The Frankenturm is a medieval residential tower from the 11th century. It was named after one of its owners in the 14th century, Franko von Senheim.
The entrance was on the first floor, like at the House of the Three Kings. This construction was due to the fact that when the house was built the medieval city wall was not finished and so every household had to defend themselves. They had to use a ladder or a wooden staircase that could easily be pulled up when needed.
There are six Romanesque residential towers still standing in Trier, the oldest being the Frankenturm.
The Frankenturm is one of the oldest buildings in the town, older even than its more colourful counterpart the Dreikönigshaus. Despite its austere and militaristic look, the Romanesque tower was actually residential. It's one of the few remaining medieval buildings in the town, and was built around 1100, but takes its name from Franko von Senheim, who lived there in the 14th century.
The Frankentower is build as a residence in the form of a tower in roman architectural style. Its build in the 12 th century and named after the owner Franko Sehnheim. Typically the owner of these towers were the rich town regents, the type of inhabitants who later on owned and constructed buildings such as the "Steipe" or the House of the three Kings.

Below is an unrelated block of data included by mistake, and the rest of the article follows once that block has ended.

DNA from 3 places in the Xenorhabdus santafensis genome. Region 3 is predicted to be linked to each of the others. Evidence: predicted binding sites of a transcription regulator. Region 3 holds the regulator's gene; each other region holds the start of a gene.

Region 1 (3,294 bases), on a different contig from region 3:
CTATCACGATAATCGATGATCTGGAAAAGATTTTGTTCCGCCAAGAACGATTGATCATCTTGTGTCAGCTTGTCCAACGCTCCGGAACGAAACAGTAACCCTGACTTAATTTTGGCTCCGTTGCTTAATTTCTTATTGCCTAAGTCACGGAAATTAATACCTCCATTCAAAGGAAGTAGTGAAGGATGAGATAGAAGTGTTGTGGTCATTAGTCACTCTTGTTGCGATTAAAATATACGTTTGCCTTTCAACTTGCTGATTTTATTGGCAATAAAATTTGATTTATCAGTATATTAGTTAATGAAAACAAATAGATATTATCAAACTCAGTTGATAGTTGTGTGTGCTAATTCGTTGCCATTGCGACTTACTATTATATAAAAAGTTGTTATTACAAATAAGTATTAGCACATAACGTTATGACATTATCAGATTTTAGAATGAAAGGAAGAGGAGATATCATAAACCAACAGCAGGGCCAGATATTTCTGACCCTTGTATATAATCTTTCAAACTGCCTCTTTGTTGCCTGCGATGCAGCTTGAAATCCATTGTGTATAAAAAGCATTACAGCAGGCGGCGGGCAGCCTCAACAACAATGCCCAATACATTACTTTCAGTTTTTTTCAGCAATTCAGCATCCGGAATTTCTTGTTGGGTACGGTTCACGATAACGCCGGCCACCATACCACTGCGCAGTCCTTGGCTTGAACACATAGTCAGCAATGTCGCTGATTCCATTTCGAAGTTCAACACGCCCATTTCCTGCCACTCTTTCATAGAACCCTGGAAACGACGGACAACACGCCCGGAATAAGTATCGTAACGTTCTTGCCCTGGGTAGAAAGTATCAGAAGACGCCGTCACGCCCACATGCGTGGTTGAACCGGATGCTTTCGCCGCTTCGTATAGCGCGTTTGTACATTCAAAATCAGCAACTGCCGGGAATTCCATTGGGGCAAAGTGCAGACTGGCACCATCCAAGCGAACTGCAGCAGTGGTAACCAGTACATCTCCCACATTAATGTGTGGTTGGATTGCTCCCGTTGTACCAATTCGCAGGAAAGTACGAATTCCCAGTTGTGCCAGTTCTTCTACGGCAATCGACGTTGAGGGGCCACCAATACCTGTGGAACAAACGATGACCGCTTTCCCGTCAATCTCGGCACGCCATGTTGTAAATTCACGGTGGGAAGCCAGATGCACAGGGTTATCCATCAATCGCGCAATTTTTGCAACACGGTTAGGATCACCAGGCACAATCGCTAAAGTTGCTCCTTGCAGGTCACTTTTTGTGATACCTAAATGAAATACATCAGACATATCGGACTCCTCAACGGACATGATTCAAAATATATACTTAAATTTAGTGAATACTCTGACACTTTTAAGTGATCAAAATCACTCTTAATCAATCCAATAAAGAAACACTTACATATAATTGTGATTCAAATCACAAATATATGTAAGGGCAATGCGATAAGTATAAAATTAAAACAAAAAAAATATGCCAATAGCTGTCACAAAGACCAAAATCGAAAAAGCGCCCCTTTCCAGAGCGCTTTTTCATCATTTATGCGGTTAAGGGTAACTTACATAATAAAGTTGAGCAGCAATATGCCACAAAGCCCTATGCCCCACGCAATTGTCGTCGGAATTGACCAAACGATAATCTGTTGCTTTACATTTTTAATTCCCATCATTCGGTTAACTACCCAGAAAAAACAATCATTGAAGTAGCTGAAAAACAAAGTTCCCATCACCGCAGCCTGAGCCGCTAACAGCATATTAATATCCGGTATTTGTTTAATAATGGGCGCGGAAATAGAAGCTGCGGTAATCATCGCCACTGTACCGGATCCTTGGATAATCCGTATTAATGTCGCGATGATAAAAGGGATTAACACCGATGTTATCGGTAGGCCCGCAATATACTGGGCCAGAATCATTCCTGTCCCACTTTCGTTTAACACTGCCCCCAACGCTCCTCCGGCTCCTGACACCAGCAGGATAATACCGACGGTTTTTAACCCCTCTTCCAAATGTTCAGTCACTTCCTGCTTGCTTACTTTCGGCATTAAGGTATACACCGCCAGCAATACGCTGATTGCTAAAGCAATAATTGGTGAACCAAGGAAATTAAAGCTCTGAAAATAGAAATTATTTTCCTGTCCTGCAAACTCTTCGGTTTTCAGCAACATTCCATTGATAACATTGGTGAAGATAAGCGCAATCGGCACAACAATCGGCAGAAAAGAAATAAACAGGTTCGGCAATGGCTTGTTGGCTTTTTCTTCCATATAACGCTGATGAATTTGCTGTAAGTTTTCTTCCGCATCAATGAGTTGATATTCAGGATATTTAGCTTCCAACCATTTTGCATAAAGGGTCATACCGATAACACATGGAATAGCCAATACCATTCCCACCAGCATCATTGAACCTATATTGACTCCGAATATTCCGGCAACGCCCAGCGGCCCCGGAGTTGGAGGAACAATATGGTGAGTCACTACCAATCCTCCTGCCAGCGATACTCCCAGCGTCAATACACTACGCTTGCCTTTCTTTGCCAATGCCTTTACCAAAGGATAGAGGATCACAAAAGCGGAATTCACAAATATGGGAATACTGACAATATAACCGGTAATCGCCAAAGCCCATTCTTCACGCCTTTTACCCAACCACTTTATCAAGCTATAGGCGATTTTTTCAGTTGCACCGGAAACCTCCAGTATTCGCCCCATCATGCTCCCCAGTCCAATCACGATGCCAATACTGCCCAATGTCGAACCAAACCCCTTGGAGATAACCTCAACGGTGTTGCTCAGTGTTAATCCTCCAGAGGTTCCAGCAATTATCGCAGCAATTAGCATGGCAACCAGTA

This structure from the 11th century was erected in a fashion typical of the Roman era, that is, alternating layers of cut stone and bricks. It is the only such structure whose purpose is still recognisable, that of a residential tower. Its name comes from Franco of Senheim, who lived there in the 14th century. Presumably, in the beginning, there was no entrance at ground level. In 1308, the building was reduced by half, and the upper storeys were replaced by a lean-to roof; in 1938, Franco's Tower was reconstructed to its original form.
Franco's Tower may be viewed only from the outside